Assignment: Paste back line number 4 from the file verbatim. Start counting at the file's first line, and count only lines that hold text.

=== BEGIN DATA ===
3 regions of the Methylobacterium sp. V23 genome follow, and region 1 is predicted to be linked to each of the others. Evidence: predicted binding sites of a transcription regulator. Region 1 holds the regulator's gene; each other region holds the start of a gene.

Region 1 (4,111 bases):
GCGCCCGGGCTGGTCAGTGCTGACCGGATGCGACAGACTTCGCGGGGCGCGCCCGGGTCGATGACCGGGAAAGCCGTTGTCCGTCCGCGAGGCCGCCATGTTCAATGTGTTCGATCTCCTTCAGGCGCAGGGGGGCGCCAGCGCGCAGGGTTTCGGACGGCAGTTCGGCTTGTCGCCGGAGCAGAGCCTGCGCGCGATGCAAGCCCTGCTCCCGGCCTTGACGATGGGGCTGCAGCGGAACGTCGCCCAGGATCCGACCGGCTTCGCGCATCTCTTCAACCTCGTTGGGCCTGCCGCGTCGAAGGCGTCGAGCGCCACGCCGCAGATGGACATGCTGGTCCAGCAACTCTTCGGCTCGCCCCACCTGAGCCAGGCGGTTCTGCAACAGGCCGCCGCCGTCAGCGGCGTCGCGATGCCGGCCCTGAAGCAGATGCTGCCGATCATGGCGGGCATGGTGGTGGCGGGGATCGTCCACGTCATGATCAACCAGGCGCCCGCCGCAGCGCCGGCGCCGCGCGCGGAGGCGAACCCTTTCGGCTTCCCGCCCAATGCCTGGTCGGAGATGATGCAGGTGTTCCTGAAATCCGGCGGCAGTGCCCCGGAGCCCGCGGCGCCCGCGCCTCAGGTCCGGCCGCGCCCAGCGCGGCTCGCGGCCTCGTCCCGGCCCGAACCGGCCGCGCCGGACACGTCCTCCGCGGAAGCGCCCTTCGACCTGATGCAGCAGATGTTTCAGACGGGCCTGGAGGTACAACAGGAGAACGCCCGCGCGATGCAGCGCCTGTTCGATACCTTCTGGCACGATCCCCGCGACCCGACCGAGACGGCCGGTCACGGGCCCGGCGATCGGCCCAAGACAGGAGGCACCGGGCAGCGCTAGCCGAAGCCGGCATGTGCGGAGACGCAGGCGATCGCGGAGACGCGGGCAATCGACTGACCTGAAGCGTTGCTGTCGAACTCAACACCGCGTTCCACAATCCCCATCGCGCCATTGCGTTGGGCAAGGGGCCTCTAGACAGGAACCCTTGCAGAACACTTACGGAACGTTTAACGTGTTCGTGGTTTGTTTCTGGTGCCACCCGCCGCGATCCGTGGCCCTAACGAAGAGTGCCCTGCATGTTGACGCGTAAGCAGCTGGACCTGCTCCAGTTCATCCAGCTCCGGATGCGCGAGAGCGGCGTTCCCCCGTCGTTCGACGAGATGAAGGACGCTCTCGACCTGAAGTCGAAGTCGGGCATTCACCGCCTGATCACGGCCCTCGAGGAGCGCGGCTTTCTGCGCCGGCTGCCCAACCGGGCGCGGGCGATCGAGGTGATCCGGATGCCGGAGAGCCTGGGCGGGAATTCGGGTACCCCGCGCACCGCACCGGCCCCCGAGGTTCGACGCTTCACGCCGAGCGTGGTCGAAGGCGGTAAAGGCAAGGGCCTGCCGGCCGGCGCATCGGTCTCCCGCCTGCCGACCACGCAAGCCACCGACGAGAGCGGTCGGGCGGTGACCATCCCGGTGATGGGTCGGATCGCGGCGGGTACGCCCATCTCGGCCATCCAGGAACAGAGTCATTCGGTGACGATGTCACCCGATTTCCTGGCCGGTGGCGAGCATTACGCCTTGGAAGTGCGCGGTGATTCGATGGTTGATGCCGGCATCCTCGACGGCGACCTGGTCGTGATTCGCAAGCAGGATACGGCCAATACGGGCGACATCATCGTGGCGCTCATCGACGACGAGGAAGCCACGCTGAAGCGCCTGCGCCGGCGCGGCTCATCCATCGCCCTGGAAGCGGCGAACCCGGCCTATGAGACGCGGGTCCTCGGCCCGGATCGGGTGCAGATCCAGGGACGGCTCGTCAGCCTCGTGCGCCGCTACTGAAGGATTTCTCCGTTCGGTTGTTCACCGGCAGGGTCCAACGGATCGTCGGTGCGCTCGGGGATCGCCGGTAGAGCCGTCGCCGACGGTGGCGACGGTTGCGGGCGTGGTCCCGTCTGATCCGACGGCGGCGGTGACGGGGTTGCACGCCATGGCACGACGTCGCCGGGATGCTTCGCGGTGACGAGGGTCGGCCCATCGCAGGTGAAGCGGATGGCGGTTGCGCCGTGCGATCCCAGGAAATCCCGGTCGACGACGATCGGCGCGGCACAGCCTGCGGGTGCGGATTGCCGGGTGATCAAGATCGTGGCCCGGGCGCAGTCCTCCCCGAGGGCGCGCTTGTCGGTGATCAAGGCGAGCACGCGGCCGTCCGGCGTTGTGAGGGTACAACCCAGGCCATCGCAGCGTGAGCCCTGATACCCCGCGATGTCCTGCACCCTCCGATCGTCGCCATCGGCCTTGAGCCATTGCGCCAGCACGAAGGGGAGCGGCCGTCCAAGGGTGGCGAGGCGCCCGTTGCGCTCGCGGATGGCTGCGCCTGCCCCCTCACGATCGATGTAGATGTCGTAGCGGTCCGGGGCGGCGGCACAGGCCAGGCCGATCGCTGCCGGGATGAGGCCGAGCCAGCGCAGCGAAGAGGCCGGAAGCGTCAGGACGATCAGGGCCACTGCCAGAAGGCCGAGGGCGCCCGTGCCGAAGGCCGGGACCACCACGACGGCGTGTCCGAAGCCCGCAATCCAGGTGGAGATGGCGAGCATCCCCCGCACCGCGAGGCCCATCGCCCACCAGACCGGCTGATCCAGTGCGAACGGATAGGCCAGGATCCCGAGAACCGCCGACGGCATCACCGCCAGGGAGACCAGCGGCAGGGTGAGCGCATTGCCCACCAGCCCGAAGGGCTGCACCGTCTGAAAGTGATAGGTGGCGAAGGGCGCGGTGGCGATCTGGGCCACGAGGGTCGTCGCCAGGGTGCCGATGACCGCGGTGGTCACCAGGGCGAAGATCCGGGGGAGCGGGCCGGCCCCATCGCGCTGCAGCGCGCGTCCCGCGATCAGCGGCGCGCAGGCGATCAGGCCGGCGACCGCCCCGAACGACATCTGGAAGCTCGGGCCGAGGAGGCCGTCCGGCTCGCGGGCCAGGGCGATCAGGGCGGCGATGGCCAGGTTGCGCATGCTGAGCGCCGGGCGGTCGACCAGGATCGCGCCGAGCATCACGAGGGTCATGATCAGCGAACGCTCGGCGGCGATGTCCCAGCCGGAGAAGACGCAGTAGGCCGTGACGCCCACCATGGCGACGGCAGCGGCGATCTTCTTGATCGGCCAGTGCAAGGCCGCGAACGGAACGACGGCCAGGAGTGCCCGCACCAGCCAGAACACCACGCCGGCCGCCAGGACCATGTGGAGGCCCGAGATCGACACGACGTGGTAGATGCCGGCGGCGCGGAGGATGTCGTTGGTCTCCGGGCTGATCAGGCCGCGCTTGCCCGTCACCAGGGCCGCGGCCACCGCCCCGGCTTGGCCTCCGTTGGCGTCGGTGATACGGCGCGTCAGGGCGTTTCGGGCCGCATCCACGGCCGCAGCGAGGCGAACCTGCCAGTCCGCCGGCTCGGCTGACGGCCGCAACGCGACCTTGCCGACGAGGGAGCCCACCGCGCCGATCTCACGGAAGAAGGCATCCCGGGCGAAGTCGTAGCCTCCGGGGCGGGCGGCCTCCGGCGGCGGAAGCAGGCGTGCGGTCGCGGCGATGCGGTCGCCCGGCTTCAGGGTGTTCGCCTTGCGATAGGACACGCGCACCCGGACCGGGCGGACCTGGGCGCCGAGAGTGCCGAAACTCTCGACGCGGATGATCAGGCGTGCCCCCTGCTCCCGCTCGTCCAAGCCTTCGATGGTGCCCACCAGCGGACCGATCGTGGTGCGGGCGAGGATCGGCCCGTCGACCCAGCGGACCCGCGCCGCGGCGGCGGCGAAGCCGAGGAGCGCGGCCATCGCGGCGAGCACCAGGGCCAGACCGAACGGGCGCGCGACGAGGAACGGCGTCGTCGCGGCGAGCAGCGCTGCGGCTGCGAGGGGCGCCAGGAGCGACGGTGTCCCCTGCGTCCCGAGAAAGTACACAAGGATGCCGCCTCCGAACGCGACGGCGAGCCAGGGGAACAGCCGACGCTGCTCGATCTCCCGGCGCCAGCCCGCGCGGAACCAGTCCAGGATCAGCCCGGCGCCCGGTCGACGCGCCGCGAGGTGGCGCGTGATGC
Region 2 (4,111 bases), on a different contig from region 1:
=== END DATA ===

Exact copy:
Region 2 (4,111 bases), on a different contig from region 1: